WSDOT adheres to performance journalism principles, using clear, easy-to-understand language to communicate performance results to diverse audiences. The data are presented graphically and results are explained in concise narratives. The "Beige Pages" of the "The Gray Notebook" report on the delivery of the projects funded by the 2003 Transportation Funding Package, the 2005 Transportation Funding Package, and pre-existing funds. The "Beige Pages" contain project details, narrative project summaries, detailed on-time and on-budget results, and financial information.

WSDOT provides monthly reports to the Governor's Office on the performance of specific system measures. In addition, the GNB represents a "one stop shopping" consistent basis for agency performance reporting and feeds other external reporting needs such as the Governor's Government Management, Accountability and Performance (GMAP) reports The GMAP report graphs trends for specific goals selected by the Governor and provides a summary analysis of current performance and action plans. In addition, WSDOT supports the development of the Governor's biennial statewide Transportation Progress Report that is submitted to the State Legislature. Both of these reports align with the goals set forth in the state law.

WSDOT's Strategic Assessment Office has eight full-time personnel dedicated to collecting and reporting performance measures and developing strategic documents. Initially, WSDOT faced challenges in assuring data quality and establishing internal data control systems. Data quality control and integrity of analysis continues to be the number one priority for managers and staff alike. Currently, the biggest challenges include recruiting and retaining qualified personnel and establishing automated processes for data integration, analysis and archiving.

Figure 10: WSDOT Strategic Planning Framework

need alt text

Source: WSDOT Strategic Assessment Office

Conclusion

Washington State DOT does an excellent job defining performance measures for specific goals and objectives and reporting on those measures. While some of those performance reports are mandated now through legislation or executive order, Washington State DOT initially led the development and has embraced performance-based planning and reporting as a way to make better decisions and communicate to the public. What is clear is that WSDOT has developed and consistently applied a performance based approach that first collects and analyzes data to assess needs and performance, then makes performance based investment decisions, tracks progress towards meeting stated goals and informs future decision making and strategic priority setting goals.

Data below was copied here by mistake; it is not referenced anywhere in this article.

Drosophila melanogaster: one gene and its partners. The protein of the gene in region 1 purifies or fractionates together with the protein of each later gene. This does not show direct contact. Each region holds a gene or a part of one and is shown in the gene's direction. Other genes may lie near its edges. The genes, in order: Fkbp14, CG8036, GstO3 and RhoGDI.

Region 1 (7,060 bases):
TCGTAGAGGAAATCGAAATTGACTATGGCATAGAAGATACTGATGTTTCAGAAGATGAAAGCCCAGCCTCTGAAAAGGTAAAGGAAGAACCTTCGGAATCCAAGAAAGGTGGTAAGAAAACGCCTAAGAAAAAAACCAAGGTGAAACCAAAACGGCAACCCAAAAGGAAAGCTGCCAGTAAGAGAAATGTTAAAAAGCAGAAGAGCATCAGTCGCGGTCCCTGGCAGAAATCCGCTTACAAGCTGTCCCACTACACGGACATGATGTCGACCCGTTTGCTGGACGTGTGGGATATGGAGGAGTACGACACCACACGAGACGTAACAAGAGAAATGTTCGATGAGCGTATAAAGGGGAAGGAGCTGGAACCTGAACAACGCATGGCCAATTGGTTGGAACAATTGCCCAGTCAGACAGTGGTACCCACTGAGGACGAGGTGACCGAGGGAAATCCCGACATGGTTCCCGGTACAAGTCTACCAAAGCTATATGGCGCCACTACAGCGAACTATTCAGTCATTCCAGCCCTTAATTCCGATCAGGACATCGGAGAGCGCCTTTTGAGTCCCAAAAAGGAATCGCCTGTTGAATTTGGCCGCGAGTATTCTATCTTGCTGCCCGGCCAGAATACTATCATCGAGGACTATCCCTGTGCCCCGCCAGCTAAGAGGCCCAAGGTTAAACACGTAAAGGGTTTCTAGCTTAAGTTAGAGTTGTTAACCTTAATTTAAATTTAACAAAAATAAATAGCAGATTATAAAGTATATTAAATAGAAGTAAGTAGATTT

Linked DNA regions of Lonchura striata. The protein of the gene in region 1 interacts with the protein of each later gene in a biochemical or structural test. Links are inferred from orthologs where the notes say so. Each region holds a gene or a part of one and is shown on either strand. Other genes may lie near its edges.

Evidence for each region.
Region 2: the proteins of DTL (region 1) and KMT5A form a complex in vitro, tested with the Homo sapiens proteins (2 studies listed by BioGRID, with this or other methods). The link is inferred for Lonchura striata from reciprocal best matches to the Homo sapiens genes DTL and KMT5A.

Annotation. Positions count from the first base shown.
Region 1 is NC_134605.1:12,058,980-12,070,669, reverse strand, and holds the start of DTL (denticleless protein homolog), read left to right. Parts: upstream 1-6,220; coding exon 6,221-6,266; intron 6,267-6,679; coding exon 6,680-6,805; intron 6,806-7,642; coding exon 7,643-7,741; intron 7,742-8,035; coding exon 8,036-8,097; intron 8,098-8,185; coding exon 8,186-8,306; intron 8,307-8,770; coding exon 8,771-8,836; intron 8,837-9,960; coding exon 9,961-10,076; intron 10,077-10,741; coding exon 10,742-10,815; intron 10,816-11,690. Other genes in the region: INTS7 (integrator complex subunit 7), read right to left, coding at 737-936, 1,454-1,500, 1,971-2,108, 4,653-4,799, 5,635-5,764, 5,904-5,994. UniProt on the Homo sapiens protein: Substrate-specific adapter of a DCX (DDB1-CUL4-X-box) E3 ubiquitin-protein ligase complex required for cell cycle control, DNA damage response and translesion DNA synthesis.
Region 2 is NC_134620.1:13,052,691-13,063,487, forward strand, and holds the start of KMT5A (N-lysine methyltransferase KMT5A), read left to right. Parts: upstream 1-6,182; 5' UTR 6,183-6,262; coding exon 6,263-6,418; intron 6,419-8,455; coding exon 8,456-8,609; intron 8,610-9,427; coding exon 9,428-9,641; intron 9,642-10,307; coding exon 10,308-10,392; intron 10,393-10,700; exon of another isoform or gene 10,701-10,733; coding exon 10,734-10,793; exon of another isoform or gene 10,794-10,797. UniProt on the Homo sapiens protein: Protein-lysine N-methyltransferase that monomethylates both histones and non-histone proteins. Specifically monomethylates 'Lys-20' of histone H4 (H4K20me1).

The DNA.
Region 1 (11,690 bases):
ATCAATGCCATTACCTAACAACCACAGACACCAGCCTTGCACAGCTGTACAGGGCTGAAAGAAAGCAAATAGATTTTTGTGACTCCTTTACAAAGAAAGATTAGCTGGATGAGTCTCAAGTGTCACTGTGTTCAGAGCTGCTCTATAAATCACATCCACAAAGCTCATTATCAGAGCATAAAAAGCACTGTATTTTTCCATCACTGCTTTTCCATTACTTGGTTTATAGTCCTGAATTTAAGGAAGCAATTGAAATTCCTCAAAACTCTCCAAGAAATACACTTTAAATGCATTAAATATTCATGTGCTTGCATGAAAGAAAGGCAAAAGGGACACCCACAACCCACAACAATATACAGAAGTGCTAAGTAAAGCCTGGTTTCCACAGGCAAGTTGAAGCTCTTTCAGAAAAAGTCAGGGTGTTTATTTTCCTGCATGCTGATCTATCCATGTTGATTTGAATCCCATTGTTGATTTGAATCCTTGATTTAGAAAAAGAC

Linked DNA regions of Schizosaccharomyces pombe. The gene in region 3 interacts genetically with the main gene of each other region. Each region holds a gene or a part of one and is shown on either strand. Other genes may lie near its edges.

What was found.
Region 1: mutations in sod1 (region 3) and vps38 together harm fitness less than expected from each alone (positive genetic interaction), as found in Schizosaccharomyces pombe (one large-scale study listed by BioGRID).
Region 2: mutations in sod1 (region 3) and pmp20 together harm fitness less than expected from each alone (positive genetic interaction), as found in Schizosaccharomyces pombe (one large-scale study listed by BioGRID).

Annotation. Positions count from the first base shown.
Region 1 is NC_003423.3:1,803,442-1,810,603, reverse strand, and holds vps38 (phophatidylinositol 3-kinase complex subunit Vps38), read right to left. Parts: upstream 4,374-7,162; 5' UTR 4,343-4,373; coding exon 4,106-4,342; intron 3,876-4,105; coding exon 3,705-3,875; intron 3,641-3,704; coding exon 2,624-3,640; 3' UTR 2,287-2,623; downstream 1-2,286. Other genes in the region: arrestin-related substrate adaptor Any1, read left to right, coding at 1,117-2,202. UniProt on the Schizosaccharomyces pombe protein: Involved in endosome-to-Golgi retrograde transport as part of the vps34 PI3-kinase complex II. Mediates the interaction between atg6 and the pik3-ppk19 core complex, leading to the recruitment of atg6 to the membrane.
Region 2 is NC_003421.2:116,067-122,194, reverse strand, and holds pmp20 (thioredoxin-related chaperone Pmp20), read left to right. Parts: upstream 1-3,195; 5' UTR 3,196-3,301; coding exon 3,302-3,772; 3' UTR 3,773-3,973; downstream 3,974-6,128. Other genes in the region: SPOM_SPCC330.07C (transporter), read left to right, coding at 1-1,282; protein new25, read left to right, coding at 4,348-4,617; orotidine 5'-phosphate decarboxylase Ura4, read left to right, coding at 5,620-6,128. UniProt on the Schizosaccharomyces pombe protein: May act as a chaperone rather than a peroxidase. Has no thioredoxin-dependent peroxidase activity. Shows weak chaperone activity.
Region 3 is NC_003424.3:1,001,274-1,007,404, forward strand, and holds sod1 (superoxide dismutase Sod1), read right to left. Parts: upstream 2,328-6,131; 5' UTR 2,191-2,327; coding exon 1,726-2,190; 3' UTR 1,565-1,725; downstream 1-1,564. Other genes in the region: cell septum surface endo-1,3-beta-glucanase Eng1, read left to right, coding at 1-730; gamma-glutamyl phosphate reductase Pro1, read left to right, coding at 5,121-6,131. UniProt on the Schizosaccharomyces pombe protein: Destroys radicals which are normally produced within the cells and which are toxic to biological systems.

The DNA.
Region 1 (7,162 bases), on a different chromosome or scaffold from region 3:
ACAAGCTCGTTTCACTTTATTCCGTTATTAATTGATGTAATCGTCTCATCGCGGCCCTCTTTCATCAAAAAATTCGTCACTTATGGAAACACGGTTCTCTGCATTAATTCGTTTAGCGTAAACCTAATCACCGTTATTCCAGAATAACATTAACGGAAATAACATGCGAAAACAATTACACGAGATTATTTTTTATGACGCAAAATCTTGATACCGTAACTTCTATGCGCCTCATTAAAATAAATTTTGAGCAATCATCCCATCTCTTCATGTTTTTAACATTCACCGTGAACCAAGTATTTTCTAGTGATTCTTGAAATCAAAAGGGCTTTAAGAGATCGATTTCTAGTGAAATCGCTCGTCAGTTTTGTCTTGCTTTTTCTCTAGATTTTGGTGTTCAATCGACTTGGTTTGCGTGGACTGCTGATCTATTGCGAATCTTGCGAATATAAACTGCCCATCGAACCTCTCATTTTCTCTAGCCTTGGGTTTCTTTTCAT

Table 20. WSDOT Long Range Transportation Plan - Targets and Measures

Goal Target Measure
Preservation Maintain interstate and State highways so that none are in "poor" condition (0 percent) Percent of miles in "poor" condition
No bridges in the State are to be structurally deficient - (95 percent of bridges are in at least "fair" structural condition) Percent of bridge in at least "fair" structural condition
Safety Reduce the annual number of fatalities Statewide Annual number of fatal collisions
Reduce the severity of collisions Statewide Frequency and severity of disabling collisions in areas where cable median barrier has been installed
Reduce collisions caused by driver behaviors including seat belt use and driving under the influence Number of collisions related to driver behavior
Mobility - System Efficiencies Reduce delay time caused by incidents on State highways Overall clearance times
Reduce the number of single-passenger commute trips Rate of drive alone trips
Mobility - Bottlenecks and Chokepoints Reduce peak travel times Peak travel times
Reduce number of slow traffic days Number of slow traffic days
Reduce amount of lost throughput efficiency Amount of lost throughput efficiency
Environmental Quality Improve streams for fish habit conditions Number of fish passage barriers removed
Manage roadsides to achieve better operation and environmental outcomes Percent reduction in the use of herbicides
Mitigate unavoidable wetlands loss Percent net loss of wetlands

Programming